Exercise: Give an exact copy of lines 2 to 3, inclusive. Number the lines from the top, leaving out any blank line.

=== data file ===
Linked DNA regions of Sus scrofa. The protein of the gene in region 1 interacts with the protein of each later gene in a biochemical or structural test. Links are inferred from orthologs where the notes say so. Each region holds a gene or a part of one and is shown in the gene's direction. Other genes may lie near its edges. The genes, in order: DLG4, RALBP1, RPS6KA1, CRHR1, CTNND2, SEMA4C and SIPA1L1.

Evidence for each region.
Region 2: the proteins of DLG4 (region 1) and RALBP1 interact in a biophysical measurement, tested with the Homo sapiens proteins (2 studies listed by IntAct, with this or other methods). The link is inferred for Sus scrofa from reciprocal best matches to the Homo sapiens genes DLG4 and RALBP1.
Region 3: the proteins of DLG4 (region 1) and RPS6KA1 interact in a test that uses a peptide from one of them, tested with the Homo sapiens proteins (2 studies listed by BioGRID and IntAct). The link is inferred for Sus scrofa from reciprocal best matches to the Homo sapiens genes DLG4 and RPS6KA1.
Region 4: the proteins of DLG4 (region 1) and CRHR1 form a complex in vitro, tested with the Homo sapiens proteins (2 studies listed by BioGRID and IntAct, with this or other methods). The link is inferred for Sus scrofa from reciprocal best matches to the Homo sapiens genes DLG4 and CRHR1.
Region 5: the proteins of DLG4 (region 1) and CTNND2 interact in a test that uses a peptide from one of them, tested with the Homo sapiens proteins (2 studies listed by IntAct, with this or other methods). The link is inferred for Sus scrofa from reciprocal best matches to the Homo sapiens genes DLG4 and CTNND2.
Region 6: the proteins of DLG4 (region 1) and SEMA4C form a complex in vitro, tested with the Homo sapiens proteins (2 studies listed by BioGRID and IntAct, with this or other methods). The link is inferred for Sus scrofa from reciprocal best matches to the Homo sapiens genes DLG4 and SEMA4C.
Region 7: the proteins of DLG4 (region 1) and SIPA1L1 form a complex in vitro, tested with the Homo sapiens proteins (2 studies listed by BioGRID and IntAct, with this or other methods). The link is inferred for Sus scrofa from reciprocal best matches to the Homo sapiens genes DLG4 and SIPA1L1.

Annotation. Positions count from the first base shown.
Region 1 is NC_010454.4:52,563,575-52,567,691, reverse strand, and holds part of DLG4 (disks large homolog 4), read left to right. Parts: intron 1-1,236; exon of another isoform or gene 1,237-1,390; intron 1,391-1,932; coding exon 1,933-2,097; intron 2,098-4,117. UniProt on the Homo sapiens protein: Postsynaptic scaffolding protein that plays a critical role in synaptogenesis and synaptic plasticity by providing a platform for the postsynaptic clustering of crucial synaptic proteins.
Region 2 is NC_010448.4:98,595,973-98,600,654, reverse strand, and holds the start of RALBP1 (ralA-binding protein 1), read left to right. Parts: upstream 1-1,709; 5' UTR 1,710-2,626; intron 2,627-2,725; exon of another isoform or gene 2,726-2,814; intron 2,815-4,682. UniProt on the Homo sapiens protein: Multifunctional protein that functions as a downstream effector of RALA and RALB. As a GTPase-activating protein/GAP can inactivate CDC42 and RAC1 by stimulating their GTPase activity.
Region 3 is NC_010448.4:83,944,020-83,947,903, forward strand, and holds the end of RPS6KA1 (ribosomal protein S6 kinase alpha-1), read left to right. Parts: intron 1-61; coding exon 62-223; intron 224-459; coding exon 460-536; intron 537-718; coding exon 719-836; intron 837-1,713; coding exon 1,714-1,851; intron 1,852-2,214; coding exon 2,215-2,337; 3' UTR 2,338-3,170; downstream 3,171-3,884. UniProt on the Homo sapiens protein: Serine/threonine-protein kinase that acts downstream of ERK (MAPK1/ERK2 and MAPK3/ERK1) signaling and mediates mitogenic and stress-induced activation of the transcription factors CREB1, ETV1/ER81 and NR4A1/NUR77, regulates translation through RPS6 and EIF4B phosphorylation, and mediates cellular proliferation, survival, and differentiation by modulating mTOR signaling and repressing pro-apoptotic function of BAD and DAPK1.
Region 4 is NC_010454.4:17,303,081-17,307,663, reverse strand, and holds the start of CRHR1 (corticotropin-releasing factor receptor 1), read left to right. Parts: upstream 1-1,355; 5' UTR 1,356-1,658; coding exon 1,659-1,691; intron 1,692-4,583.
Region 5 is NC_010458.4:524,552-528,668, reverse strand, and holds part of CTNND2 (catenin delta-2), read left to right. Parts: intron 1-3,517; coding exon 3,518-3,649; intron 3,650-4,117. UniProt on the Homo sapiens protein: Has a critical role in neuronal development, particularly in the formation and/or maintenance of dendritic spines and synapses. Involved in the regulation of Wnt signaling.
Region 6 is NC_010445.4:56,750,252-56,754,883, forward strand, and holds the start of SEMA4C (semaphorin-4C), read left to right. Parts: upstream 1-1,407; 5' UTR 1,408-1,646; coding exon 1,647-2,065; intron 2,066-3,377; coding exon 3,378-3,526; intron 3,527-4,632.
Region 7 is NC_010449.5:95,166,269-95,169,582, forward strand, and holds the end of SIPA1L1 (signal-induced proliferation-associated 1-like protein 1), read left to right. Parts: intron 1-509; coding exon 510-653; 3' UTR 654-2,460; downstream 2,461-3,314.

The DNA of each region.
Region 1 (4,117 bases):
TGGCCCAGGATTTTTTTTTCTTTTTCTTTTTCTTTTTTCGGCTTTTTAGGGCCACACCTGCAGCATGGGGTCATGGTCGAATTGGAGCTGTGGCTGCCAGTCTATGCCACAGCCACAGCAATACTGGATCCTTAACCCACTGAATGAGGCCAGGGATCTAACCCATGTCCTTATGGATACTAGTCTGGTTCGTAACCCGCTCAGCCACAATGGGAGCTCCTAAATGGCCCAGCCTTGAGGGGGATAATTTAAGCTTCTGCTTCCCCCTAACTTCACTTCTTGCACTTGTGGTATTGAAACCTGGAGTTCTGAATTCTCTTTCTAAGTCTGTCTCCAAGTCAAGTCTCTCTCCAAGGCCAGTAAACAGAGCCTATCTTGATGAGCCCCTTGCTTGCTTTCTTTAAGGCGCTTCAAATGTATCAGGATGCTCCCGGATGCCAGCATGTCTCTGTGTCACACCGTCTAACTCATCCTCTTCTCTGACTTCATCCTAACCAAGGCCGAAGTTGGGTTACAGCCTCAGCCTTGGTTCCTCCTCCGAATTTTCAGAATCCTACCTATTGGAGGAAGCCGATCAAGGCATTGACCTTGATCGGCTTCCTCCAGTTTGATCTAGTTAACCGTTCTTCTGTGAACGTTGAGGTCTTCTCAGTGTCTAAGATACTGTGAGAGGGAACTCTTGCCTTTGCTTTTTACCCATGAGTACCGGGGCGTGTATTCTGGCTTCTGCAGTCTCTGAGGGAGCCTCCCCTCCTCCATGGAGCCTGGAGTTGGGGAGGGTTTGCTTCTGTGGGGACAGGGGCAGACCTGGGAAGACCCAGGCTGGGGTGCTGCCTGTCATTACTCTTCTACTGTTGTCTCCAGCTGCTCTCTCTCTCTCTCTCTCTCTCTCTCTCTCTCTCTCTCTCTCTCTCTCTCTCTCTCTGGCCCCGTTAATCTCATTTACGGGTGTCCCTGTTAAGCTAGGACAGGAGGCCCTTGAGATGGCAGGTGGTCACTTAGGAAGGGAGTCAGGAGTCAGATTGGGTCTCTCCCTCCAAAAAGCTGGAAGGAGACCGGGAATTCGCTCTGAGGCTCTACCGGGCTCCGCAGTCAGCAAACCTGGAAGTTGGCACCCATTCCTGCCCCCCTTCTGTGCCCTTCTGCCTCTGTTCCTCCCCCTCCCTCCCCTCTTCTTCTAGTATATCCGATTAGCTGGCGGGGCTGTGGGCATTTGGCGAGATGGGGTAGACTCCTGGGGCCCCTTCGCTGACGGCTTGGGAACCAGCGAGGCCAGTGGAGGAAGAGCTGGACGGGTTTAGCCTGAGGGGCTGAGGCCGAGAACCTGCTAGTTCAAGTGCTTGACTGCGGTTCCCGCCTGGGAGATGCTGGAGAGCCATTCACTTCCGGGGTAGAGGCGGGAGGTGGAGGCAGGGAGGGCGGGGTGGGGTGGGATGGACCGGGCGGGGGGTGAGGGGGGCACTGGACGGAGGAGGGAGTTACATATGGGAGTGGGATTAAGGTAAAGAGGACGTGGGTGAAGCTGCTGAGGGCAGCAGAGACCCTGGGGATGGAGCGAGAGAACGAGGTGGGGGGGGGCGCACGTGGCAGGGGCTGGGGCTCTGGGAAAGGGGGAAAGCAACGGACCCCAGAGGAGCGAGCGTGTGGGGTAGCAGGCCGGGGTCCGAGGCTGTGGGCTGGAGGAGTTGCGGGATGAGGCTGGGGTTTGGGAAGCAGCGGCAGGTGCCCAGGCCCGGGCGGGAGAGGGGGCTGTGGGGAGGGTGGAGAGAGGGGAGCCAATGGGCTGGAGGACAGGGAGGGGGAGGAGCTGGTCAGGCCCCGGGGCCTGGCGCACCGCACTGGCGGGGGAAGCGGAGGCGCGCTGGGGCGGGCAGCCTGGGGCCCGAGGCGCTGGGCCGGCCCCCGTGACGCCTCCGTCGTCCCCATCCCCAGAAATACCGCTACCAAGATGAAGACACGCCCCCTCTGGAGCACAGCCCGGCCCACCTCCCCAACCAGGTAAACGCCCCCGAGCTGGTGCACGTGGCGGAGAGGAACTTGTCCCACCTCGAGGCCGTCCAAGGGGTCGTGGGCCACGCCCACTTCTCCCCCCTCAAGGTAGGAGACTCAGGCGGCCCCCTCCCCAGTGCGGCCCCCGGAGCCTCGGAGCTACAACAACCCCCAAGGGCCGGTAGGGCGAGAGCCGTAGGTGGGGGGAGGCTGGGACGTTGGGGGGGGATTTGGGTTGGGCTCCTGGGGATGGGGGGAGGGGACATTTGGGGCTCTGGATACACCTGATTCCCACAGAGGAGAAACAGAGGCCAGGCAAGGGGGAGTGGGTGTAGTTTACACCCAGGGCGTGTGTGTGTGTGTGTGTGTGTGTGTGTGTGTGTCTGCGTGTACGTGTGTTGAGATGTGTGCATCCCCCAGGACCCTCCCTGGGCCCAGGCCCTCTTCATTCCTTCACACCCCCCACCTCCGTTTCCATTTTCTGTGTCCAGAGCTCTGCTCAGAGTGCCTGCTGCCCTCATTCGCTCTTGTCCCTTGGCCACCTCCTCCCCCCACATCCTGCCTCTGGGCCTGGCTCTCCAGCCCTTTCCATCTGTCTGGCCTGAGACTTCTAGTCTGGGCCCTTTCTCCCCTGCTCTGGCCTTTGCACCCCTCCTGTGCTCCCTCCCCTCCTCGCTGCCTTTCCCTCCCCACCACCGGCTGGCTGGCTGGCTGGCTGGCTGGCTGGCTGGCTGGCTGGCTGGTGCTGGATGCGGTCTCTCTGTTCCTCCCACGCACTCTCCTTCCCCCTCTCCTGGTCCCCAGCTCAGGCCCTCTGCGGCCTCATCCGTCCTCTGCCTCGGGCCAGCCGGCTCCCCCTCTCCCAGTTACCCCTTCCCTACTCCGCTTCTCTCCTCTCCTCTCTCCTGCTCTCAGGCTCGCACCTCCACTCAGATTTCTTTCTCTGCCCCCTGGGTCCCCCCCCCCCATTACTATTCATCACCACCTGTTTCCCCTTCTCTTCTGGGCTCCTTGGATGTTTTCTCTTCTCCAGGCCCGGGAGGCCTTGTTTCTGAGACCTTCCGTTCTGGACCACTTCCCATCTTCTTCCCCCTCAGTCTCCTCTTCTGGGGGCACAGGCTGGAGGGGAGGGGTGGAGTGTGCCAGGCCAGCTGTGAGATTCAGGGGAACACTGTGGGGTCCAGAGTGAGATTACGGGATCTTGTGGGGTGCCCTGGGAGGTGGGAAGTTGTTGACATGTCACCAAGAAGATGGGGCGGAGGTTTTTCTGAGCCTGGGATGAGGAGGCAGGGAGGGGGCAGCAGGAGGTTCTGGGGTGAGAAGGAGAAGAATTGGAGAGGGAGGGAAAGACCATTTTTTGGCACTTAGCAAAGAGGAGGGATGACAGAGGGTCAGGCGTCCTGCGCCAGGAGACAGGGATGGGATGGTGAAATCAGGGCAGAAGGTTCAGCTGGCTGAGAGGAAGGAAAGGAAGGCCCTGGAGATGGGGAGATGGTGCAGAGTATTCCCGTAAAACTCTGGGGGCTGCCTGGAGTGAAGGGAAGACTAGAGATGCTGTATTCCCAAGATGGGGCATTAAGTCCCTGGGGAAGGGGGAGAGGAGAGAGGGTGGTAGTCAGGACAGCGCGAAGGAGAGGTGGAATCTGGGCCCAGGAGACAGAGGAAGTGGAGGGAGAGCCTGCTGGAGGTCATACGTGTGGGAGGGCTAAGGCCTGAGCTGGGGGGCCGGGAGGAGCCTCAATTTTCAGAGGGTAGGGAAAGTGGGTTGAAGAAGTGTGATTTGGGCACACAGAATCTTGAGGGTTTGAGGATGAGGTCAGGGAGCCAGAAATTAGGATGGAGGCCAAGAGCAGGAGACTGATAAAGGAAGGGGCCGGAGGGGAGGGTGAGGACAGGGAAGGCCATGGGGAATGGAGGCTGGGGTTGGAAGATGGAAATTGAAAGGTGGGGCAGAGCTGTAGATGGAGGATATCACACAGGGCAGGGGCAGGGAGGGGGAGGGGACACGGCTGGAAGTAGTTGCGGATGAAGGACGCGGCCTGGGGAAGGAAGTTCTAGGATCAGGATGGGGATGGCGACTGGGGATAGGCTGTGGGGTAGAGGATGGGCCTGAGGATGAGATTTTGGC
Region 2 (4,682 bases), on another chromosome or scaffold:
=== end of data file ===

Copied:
Evidence for each region.
Region 2: the proteins of DLG4 (region 1) and RALBP1 interact in a biophysical measurement, tested with the Homo sapiens proteins (2 studies listed by IntAct, with this or other methods). The link is inferred for Sus scrofa from reciprocal best matches to the Homo sapiens genes DLG4 and RALBP1.